Sports History

Washington Nationals manager Clark Griffith, shown here during his days with the Chicago White Sox, was in favor of playing baseball on Sundays earlier than most but would have to wait until 1918 for others to come around. (Source: Wikipedia)

Sunday Baseball Comes to D.C., 1918

Spending a Sunday afternoon at the ol’ ballpark is pretty commonplace nowadays. But 100 years ago? Notsomuch.

In the early 1900s, debate raged about whether it was appropriate – or, for that matter, legal – for ballclubs to suit up on Sundays. Blue laws in many states put severe restrictions on what could and could not be done/consumed/enjoyed/observed on the traditional day of rest.

In the District, regulations stipulated that “no public exhibition of any entertainment, play, opera, circus, animals, gymnastics, game, dance or dances, or vaudeville performance of any kind, except the exhibition of moving or other pictures, vocal or instrumental concerts, artist or artists, not in character costume, lectures, and speeches” could take place on Sunday.

Host to History: 1966 NCAA Final Four at Cole Field House

Texas Western's NCAA Championship victory over all-white Kentucky at Cole Field House in 1966 went way beyond sports. (Photo source: El Paso Times)

Nowadays the NCAA Men’s Basketball Final Four is played in huge football stadiums that can seat 50,000 or more fans. But that wasn’t always the case. Back in the day, the games took place in much smaller, on-campus arenas and the media coverage was paltry compared to what we see now. Such was the case in 1966, when the University of Maryland’s Cole Field House hosted college basketball’s final weekend.

That might not sound like a big deal, but with the way the tournament unfolded, the 1966 championship game proved to be a major event in the civil rights movement.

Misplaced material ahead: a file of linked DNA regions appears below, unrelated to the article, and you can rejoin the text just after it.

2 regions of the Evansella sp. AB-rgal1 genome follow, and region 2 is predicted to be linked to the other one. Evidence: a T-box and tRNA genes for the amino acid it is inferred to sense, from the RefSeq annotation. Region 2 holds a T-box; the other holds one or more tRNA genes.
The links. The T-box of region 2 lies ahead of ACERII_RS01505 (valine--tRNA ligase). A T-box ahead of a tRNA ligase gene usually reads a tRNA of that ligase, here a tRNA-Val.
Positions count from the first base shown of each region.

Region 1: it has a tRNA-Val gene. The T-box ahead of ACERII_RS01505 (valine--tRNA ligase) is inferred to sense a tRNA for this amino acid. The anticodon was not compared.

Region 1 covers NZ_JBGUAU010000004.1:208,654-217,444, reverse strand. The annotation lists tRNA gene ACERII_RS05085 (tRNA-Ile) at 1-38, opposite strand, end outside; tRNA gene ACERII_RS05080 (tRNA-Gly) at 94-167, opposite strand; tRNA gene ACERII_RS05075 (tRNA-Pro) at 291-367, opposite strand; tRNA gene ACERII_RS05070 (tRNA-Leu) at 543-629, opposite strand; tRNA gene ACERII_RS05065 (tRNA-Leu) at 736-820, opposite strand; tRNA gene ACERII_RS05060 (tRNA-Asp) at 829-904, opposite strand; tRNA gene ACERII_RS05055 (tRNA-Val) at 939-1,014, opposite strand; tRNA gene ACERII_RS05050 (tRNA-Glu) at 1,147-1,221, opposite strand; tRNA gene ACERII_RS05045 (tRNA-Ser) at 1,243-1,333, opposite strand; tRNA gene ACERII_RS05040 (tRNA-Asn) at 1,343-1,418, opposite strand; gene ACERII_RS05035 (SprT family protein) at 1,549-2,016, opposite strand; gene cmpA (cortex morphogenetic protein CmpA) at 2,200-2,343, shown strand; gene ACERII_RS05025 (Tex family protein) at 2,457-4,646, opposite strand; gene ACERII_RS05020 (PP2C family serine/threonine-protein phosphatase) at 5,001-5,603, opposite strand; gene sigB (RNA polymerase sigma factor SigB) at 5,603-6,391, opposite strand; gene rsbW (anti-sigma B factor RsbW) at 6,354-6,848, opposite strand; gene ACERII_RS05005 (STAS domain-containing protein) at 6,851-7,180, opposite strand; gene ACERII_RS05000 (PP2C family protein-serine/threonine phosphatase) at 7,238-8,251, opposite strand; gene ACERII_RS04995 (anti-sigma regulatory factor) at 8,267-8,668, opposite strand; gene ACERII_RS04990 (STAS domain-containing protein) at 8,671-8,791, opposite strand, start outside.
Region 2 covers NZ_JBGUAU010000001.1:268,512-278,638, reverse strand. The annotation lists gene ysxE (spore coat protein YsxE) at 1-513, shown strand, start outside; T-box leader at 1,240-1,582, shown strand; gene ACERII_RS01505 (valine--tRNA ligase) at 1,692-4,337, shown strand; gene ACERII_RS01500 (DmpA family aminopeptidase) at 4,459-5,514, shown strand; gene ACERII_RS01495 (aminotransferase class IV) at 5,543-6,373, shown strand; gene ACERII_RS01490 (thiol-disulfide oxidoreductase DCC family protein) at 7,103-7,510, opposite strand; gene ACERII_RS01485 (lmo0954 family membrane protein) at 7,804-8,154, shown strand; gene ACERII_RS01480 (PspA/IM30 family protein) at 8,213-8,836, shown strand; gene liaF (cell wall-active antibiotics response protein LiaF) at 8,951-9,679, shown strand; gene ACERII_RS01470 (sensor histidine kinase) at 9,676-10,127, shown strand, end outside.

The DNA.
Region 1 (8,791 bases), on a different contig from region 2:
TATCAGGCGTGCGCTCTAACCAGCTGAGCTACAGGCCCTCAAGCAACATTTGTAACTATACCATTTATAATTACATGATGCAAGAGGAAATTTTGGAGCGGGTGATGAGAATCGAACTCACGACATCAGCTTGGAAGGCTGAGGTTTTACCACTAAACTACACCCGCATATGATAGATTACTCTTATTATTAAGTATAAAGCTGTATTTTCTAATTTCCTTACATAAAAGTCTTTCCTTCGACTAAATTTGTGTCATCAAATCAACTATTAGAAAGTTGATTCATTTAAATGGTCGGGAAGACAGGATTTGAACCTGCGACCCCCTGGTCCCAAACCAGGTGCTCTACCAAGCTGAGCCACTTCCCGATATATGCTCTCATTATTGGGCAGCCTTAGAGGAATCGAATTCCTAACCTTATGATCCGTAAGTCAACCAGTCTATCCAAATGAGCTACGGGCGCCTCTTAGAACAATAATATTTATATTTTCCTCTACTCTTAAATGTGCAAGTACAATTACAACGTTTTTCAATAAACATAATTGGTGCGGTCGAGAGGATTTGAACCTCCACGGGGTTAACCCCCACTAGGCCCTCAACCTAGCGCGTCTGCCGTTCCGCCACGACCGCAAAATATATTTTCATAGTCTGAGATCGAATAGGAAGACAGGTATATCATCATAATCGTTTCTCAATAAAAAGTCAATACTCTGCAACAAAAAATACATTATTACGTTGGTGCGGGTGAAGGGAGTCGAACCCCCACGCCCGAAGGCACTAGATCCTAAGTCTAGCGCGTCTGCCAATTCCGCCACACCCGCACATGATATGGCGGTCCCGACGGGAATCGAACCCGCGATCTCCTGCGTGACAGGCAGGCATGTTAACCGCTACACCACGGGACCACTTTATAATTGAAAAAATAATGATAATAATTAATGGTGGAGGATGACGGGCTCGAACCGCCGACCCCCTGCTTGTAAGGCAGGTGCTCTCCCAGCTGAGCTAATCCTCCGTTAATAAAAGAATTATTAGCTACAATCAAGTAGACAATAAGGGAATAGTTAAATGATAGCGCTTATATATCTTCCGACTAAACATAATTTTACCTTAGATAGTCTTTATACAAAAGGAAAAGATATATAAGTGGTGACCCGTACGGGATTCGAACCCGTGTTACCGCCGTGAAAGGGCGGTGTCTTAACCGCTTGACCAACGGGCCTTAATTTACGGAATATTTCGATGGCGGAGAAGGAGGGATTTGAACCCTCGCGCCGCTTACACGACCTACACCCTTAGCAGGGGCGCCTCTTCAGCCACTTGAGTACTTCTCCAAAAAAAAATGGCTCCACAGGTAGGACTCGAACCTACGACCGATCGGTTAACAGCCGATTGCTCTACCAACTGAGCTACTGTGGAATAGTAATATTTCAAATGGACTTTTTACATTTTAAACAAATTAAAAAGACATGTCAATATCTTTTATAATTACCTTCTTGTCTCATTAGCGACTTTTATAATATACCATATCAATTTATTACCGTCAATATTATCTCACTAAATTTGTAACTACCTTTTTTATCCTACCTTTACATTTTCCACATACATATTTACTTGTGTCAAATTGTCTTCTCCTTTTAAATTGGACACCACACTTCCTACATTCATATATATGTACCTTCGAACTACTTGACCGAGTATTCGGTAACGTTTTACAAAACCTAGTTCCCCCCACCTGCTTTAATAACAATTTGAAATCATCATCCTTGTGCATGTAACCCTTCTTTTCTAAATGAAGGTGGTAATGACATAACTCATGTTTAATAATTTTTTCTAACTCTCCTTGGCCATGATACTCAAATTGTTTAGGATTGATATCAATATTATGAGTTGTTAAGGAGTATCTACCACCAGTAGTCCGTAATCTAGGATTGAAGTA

Remembering the Titans

1971 T.C. Williams High School football team. (Source: Chasing The Frog website)

It's about time for my annual viewing of Remember the Titans. And fittingly so, since today is the anniversary of the 1971 T.C. Williams High School team's victory in the Virginia State High School championship game. Despite what you might remember from the Disney movie, which came out in 2000, the game was not close. There was no trick play in the final seconds to secure the victory. (Too bad -- Denzel Washington's "Fake 23 blast with a backside Georgia reverse" seemed to be quite a play. Maybe the Redskins should try it.)

As you might imagine, the fictional final play was not the only liberty that the movie producers took with this bit of our local history. But while some facets of the film were made up, it did illustrate some truths.

Jackie Robinson tied a National Negro League record by going 7 for 7 at the plate in a June 24, 1945 doubleheader against the Homestead Grays in Washington. (Photo source: Library of Congress, American Memory)

When Jackie Played Here

When you see the Jackie Robinson film, 42, it’s safe to assume there won’t be any scenes of Robinson’s Dodgers playing the Senators in Washington. That’s because it never happened, aside from maybe an exhibition game. The teams were in different leagues, so only a World Series would have had them square off. And, anyone who knows anything about baseball (or has seen Damn Yankees) knows the Senators were not exactly World Series material in the 1940s and 1950s.

But what you may not know is that Robinson actually did play in D.C. before he became a Dodger and it was a pretty big deal.

Joe Namath in 1965

Before He Was Broadway Joe

So where do you think Hall of Fame quarterback Joe Namath made his professional football debut? Shea Stadium in New York? Wrong. Fenway Park in Boston? Wrong again. D.C. Stadium in Washington? Nice try, but no.

The correct answer is George Washington High School in Alexandria, Virginia. Say what? Yes, it’s true.

On August 7, 1965 Namath and the New York Jets played the Houston Oilers at GWHS in the first preseason game of the 1965 AFL season. The game was a charity benefit sponsored by Kena Temple, the local Shriners organization, and was wrapped into the city’s annual “Alexandria Days” summer festival.

George Preston Marshall (Source: Library of Congress)

A D.C. Dome?

With a seating capacity of up to 100,000, a retractable roof, and a 60 yard-long HD video board amongst other amenities, the Cowboys Stadium in Arlington, Texas is something to behold.

But, when it comes to innovative stadium designs, the Cowboys have nothing on former Redskins owner George Preston Marshall.

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